Gulenists

David Gardner

Turkish Prime Minister Recep Tayyip Erdogan (R) and his wife Emine Erdogan (L) greet supporters. (Getty)

Recep Tayyip Erdogan, reeling from allegations of graft and last summer’s urban rebellion against his socially intrusive authoritarianism, has won a popular reprieve from the only court he believes matters: the Turkish electorate.

With official results still to come, his ruling Justice and Development party (AKP) has nevertheless trounced Turkey’s enfeebled opposition – his sixth straight victory at the polls since 2002, leaving aside two referendum wins – the wellspring of Mr Erdogan’s hubristic sense of political immortality. Read more >>

♦ In Turkey, Gulenists have burnt their bridges with Recep Tayyip Erdogan and his party, while Mr Erdogan makes no bones about his desire to purge the bureacracy of his former allies. It is, according to one of Turkey’s old secular elite, “like Alien vs Predator.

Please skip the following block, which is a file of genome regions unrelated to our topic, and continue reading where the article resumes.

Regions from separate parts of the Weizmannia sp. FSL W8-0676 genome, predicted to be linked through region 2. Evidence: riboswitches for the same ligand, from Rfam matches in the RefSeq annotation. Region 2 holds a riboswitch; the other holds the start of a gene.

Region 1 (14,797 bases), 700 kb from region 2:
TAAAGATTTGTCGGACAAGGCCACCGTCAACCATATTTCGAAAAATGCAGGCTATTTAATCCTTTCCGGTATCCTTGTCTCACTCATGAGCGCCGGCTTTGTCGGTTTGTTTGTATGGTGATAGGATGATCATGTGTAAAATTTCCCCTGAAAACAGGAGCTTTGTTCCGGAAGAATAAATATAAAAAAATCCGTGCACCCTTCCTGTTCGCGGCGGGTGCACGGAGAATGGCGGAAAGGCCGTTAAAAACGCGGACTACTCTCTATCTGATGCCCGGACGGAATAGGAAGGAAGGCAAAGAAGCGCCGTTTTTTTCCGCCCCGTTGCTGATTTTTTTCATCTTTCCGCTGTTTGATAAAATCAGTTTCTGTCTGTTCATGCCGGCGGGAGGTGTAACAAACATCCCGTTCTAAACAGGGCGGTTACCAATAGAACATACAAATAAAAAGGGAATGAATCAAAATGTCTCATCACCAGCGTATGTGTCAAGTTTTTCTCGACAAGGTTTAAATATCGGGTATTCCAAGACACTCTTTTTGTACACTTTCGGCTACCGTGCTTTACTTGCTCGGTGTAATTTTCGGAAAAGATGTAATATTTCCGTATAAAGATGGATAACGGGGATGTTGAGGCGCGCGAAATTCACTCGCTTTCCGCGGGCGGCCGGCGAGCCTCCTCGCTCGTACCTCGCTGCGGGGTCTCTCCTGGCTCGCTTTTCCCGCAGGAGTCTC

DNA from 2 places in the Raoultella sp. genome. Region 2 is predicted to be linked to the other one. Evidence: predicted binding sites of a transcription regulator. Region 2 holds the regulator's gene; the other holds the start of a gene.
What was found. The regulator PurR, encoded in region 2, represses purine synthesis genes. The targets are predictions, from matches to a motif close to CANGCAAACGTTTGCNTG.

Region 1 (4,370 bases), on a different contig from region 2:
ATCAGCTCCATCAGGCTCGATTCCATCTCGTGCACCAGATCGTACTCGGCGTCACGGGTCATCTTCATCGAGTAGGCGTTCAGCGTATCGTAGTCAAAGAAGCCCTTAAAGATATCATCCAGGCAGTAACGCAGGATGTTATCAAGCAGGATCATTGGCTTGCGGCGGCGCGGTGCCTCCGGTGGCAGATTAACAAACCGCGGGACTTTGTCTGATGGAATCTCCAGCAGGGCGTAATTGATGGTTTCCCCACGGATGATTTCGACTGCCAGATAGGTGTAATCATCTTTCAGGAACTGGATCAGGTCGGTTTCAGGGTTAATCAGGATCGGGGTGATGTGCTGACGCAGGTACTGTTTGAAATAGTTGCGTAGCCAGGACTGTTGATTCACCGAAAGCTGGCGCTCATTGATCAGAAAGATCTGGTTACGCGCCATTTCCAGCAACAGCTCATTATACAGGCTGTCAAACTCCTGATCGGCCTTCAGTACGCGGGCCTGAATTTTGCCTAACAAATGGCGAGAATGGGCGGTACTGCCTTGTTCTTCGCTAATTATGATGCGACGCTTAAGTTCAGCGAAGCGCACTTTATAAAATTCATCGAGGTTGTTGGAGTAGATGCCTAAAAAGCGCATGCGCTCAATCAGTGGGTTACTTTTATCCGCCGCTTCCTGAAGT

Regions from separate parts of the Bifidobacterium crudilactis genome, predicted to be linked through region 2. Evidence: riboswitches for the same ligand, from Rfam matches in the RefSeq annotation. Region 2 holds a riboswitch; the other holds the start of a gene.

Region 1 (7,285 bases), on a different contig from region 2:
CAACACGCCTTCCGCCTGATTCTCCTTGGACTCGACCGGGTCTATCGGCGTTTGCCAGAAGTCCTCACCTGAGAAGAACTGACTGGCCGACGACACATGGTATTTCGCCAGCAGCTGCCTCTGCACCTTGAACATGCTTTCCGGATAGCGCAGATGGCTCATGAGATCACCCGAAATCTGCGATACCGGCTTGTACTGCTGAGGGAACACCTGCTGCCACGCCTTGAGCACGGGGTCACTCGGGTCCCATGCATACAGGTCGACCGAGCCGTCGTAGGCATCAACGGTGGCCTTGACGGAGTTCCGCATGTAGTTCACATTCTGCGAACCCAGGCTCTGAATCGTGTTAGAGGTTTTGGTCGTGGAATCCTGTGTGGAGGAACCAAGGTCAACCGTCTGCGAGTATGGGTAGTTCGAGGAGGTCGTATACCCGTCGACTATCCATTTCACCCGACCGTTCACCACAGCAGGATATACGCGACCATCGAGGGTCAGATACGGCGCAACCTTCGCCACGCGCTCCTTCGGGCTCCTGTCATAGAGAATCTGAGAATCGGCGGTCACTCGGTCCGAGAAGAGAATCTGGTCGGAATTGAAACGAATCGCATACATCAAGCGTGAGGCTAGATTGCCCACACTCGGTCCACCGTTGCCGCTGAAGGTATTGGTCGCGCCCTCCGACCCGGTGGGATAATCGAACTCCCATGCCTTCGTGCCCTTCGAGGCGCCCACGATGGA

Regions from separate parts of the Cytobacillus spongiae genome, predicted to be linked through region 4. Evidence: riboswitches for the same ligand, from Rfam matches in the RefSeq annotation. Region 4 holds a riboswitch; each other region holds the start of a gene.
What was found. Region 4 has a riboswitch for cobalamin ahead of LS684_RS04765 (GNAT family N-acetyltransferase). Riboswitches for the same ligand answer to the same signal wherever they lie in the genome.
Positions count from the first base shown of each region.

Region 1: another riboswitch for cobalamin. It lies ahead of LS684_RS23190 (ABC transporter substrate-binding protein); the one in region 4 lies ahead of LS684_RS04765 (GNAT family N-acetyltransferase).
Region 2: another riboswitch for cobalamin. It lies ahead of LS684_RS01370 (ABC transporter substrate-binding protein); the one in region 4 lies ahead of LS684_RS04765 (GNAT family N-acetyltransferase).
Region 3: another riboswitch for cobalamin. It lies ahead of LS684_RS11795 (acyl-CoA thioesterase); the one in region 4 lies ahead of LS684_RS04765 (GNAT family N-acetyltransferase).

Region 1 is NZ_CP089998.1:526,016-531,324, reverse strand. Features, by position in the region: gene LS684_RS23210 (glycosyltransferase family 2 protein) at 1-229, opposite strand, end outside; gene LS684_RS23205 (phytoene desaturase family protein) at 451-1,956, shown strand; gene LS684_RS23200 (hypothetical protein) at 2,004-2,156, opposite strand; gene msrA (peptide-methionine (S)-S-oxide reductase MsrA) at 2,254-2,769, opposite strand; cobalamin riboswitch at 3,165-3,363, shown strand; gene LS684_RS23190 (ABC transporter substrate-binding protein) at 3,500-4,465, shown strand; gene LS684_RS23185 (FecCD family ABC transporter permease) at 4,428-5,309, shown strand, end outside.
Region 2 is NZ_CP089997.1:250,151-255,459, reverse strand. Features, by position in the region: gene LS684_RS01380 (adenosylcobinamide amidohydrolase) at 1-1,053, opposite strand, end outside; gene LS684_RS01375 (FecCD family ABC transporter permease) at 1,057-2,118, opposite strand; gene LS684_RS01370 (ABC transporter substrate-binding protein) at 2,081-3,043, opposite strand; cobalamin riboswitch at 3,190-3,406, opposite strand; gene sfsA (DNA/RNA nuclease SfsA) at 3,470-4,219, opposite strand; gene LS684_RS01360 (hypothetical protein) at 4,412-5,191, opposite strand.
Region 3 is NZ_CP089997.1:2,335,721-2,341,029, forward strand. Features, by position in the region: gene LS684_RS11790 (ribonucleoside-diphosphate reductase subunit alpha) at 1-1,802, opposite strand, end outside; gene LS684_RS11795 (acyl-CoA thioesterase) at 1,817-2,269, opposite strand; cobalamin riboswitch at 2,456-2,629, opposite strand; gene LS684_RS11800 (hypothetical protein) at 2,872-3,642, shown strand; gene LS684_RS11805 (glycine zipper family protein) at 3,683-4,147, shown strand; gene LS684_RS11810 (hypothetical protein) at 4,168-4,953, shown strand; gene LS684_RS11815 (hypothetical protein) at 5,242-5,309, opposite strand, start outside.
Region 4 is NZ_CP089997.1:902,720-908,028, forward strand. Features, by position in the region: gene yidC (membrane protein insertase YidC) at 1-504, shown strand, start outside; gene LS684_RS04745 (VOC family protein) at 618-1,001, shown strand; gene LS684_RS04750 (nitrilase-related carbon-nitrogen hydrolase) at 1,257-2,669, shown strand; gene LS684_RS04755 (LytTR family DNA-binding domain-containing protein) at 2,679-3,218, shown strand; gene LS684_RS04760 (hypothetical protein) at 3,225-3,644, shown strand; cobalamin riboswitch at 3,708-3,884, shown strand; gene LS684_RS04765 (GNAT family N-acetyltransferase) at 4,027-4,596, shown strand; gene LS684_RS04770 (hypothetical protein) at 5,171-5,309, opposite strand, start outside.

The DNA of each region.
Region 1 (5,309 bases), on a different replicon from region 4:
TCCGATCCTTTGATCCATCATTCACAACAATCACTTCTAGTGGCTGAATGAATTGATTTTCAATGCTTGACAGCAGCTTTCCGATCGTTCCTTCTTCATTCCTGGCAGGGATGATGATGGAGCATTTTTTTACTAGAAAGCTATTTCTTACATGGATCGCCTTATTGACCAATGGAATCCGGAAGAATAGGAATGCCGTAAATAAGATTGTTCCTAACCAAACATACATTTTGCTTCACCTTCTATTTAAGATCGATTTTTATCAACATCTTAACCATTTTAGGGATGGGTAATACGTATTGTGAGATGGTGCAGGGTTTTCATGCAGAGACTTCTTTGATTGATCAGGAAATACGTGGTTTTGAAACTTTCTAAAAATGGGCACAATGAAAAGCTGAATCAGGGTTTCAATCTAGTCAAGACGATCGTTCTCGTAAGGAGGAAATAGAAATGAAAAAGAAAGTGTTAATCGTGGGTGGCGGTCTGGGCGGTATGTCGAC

♦ Edward Luce points out that the Indian politicians expressing outrage over the strip search of diplomat Devyani Khobragade are suffering from a hypocrisy problem: “So far, no Indian leader has expressed a scintilla of concern about the rights of the Indian domestic servant whom Ms Khobragade had allegedly mistreated.”
♦ Ben Bernanke announced the taper, but minimised market discomfort.
♦ David Pilling considers which events shook Asia in 2013.
♦ James Carroll, a former priest, looks back at the first year of a radical pope.
♦ B.R. Myers, an expert on north Korea, explains exactly what happened to Kim Jong Un’s uncle and why Kim doesn’t look smart taking his wife around with him. Read more >>

Recep Tayyip Erdogan (Getty)

The AKP (Justice and Development party) and its charismatic leader, Recep Tayyip Erdogan, have dominated Turkish politics since 2002. Since then, the country’s economy has tripled in size and Turkey has become an ever more influential player in global diplomacy. And yet, as the continuing protests show, many Turks are deeply unhappy with Erdogan and what his critics charge is an increasingly autocratic style of government.

What is it about Erdogan and his government that so polarises opinion in Turkey?

Here are the some of the best reads of recent years on Erdogan and the changing dynamics of his government: Read more >>